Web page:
# Impedance

How much a device will oppose, or resist, both DC and AC current.

Represents the opposition that the circuit exhibits to the flow of sinusoidal current.

Fundamentals of Electric Circuits, 5th Edition by Charles K. Alexander and Matthew N. O. Sadiku

The total opposition to the flow of current in a sine-wave ac circuit.

Grob’s Basic Electronics, 11th Edition by Mitchel E. Schultz

Mechanical impedance is a measure of how much a structure resists motion when subjected to a harmonic force. It relates forces with velocities acting on a mechanical system. The mechanical impedance of a point on a structure is the ratio of the force applied at a point to the resulting velocity at that point.^{[1]}^{[2]}

Mechanical impedance is the inverse of mechanical admittance or mobility. The mechanical impedance is a function of the frequency w of the applied force and can vary greatly over frequency. At resonant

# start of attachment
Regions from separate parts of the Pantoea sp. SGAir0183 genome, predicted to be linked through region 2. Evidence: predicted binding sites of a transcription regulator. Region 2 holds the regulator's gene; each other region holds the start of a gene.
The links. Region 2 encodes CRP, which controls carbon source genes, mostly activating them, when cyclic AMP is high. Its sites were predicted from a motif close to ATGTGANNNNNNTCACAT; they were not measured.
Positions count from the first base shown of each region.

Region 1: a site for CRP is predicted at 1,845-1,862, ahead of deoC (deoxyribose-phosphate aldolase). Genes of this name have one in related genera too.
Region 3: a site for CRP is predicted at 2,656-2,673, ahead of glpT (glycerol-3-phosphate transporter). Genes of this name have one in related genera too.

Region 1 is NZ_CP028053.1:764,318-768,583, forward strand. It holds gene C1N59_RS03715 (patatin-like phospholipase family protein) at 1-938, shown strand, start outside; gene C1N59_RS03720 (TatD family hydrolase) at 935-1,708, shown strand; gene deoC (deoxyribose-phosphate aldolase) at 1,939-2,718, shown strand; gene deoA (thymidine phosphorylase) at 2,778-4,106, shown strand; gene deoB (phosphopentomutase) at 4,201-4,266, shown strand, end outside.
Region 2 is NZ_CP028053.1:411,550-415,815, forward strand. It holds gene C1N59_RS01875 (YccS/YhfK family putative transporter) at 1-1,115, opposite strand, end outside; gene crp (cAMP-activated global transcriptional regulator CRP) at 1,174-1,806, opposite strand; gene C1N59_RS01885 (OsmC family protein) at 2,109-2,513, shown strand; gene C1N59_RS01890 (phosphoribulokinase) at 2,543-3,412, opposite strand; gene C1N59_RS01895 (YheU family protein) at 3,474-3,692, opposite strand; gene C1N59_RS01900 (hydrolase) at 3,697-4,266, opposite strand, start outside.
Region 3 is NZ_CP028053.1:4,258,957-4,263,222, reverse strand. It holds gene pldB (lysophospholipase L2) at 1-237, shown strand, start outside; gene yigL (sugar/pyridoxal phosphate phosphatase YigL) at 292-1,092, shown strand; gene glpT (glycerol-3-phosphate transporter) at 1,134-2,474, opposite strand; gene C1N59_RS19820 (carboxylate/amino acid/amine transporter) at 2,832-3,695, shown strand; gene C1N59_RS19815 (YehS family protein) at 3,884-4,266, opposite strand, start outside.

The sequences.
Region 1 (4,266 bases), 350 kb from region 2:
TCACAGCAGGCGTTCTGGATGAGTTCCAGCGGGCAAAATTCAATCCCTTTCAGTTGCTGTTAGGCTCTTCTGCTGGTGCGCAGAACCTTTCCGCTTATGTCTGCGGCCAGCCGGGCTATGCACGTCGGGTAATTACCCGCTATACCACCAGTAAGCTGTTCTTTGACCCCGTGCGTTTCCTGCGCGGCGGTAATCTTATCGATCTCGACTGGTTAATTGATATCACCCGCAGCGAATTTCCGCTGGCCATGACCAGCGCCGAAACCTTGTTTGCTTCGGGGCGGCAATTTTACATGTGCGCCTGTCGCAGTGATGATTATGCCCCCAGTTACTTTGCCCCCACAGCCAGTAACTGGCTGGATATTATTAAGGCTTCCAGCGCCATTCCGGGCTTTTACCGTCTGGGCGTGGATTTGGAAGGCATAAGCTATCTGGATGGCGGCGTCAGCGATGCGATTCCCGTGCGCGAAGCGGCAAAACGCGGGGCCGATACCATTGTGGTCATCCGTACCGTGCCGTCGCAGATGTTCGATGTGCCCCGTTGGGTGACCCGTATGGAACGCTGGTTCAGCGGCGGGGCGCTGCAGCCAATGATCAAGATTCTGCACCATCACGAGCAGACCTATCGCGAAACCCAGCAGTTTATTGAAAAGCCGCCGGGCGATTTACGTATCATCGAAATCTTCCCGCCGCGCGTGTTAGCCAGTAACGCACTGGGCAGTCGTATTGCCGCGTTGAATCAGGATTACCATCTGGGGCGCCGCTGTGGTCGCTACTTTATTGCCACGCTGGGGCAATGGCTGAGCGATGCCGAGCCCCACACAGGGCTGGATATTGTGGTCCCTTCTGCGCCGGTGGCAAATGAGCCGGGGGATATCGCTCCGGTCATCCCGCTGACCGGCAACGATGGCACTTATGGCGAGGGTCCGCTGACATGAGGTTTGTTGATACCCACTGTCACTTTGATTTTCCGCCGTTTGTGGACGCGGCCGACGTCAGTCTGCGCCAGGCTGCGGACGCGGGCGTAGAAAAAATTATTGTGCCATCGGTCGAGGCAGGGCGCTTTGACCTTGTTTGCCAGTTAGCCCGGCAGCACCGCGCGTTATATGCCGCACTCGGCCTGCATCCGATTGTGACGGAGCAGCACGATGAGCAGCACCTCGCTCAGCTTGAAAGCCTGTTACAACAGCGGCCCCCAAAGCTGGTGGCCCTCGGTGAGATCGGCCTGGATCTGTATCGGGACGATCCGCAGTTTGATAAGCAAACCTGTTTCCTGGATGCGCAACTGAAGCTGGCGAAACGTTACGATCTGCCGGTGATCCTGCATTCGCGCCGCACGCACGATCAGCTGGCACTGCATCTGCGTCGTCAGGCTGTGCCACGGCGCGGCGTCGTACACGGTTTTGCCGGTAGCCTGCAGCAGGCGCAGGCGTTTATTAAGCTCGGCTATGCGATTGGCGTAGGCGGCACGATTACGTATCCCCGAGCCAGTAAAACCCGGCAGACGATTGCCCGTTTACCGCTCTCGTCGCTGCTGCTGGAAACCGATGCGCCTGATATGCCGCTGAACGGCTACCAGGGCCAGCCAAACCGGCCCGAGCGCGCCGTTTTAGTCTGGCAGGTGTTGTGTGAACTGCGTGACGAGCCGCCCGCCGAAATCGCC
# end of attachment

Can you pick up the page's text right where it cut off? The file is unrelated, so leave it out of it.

frequencies, the mechanical impedance will be lower, meaning less force

is needed to cause a structure to move at a given velocity. A simple

example of this is pushing a child on a swing. For the greatest swing

amplitude, the frequency of the pushes must be near the resonant

frequency of the system.

Where F is the force vector, v is the velocity vector, Z is the impedance matrix and w is the angular frequency

Mechanical impedance is the ratio of a potential (e.g. force) to a flow (e.g. velocity) where the arguments of the real (or imaginary) parts of both increase linearly with time. Examples of potentials are: force, sound pressure, voltage, temperature. Examples of flows are: velocity, volume velocity, current, heat flow. Impedance is the reciprocal of mobility. If the potential and flow quantities are measured at the same point then impedance is referred as driving point impedance; otherwise, transfer impedance.

- Resistance - the real part of an impedance.
- Reactance - the imaginary part of an impedance.